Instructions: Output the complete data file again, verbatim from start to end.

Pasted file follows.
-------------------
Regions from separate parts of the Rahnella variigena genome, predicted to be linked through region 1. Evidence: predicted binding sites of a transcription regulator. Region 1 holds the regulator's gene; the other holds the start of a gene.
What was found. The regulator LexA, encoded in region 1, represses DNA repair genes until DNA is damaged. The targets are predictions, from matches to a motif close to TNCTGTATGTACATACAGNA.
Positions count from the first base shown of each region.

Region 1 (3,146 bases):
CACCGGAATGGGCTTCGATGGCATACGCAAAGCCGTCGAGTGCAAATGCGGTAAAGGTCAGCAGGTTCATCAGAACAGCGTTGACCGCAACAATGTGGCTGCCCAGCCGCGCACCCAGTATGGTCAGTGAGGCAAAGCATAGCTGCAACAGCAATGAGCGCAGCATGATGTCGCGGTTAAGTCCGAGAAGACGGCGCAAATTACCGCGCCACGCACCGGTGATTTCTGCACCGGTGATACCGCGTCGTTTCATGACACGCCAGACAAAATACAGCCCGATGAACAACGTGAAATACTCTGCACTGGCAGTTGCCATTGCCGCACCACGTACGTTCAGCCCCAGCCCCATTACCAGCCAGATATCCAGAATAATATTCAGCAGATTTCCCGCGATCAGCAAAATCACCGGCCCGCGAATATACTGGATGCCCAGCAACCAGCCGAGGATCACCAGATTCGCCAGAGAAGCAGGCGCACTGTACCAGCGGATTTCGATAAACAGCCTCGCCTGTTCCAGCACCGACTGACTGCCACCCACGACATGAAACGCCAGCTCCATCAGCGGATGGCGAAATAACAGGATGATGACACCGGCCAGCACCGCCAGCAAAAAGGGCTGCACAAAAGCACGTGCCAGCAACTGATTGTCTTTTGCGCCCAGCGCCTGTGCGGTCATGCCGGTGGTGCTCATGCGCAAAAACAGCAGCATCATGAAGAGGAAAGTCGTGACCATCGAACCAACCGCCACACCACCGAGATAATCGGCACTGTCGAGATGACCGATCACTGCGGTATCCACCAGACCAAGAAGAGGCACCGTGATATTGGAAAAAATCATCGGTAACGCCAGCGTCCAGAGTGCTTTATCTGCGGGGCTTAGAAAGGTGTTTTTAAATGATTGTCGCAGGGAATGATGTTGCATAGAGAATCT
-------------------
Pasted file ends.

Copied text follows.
Regions from separate parts of the Rahnella variigena genome, predicted to be linked through region 1. Evidence: predicted binding sites of a transcription regulator. Region 1 holds the regulator's gene; the other holds the start of a gene.
What was found. The regulator LexA, encoded in region 1, represses DNA repair genes until DNA is damaged. The targets are predictions, from matches to a motif close to TNCTGTATGTACATACAGNA.
Positions count from the first base shown of each region.

Region 1 (3,146 bases):
CACCGGAATGGGCTTCGATGGCATACGCAAAGCCGTCGAGTGCAAATGCGGTAAAGGTCAGCAGGTTCATCAGAACAGCGTTGACCGCAACAATGTGGCTGCCCAGCCGCGCACCCAGTATGGTCAGTGAGGCAAAGCATAGCTGCAACAGCAATGAGCGCAGCATGATGTCGCGGTTAAGTCCGAGAAGACGGCGCAAATTACCGCGCCACGCACCGGTGATTTCTGCACCGGTGATACCGCGTCGTTTCATGACACGCCAGACAAAATACAGCCCGATGAACAACGTGAAATACTCTGCACTGGCAGTTGCCATTGCCGCACCACGTACGTTCAGCCCCAGCCCCATTACCAGCCAGATATCCAGAATAATATTCAGCAGATTTCCCGCGATCAGCAAAATCACCGGCCCGCGAATATACTGGATGCCCAGCAACCAGCCGAGGATCACCAGATTCGCCAGAGAAGCAGGCGCACTGTACCAGCGGATTTCGATAAACAGCCTCGCCTGTTCCAGCACCGACTGACTGCCACCCACGACATGAAACGCCAGCTCCATCAGCGGATGGCGAAATAACAGGATGATGACACCGGCCAGCACCGCCAGCAAAAAGGGCTGCACAAAAGCACGTGCCAGCAACTGATTGTCTTTTGCGCCCAGCGCCTGTGCGGTCATGCCGGTGGTGCTCATGCGCAAAAACAGCAGCATCATGAAGAGGAAAGTCGTGACCATCGAACCAACCGCCACACCACCGAGATAATCGGCACTGTCGAGATGACCGATCACTGCGGTATCCACCAGACCAAGAAGAGGCACCGTGATATTGGAAAAAATCATCGGTAACGCCAGCGTCCAGAGTGCTTTATCTGCGGGGCTTAGAAAGGTGTTTTTAAATGATTGTCGCAGGGAATGATGTTGCATAGAGAATCT